Fred Earl Martin (1878-1938)
md. Maude Ethel Thomas
Ethel Lillian Martin (1880-1963)
md. Nat Ladd Eddy
Kathryn Leona Martin (1884-1945)
md. 1st. Chester Smith
md. 2nd. Arthur J. Cuff

Hardin usually went by the pet name "Tobe". He was a stage driver, which required him to be gone from his family frequently. In 1881, his brother George deeded him 160 acres of their family land near Galesville, Oregon. Tobe and his family apparently lived there until 1889, when they sold the land. He and his wife were probably separated at about that time (his wife later claimed that he deserted her in 1888). Tobe went to live near Grants Pass, Oregon, while his wife and children moved to Eugene, Oregon. In 1900, Tobe was working as a logger. He has not been located in the 1910 census. Sometime before 1920, he moved to Portland, Oregon, where he spent the remainder of his life in the home of his daughter Ethel.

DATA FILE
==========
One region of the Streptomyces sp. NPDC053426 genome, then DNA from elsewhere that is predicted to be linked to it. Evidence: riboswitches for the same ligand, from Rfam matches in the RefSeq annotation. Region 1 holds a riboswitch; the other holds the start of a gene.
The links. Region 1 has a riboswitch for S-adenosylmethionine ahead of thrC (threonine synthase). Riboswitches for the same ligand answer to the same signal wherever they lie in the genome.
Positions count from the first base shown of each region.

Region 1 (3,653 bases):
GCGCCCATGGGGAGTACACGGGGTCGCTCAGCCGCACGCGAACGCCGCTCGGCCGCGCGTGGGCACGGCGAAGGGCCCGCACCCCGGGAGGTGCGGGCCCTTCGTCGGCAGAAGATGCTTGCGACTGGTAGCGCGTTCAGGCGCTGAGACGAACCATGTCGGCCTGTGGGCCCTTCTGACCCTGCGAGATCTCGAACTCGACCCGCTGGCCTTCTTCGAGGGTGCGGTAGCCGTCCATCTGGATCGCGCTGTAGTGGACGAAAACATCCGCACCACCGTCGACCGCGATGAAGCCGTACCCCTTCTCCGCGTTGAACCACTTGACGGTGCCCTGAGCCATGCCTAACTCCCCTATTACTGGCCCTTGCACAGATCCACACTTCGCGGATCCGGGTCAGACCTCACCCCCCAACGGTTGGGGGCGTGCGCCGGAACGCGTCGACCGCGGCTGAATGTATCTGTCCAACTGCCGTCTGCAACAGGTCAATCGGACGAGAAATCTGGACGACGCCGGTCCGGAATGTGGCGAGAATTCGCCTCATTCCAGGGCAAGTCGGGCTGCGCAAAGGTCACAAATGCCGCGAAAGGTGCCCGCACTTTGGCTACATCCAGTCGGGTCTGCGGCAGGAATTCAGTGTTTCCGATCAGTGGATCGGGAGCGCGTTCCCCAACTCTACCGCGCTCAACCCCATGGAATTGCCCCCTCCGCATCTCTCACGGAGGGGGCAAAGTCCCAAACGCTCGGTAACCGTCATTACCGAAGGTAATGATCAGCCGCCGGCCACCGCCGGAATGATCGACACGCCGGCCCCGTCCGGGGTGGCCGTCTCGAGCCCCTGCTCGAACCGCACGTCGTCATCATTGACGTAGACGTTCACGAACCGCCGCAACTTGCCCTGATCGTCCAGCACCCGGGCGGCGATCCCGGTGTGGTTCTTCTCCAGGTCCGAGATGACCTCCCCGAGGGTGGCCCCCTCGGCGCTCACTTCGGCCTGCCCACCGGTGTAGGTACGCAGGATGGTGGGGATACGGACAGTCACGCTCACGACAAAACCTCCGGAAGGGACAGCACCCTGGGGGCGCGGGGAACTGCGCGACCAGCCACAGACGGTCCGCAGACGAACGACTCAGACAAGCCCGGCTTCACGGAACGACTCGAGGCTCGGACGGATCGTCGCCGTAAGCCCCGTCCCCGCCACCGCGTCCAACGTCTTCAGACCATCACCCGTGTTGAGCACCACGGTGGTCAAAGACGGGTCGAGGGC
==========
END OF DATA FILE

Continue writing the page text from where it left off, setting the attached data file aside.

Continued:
5 Joseph L.* Martin was born on February 5, 1850 in Lafayette, Yamhill Co., Oregon 8. He died sometime between 1870-1901.

* We don't know his middle. I assume though that his middle name was Lane, and that he was named after General Joseph Lane, who at the time was Governor of Oregon and his father's political ally.

There is no evidence of Joseph after 1870, when he was 20 years old and living with his parents. He had definitely died before 1901, when he was not listed as a survivor of his father. He probably died before 1880, as he has not been found in that year's census. However, in the Glendale Cemetery (where his father and sister are buried) there are three children of "J.L. and J.C. Martin" who died in 1887, 1888 and 1890. No idea who this family was.

6 George Francis Martin was born on August 10, 1852 in Winchester, Douglas Co., Oregon 8. He died on June 29, 1934 in Santa Clara Co., California 13.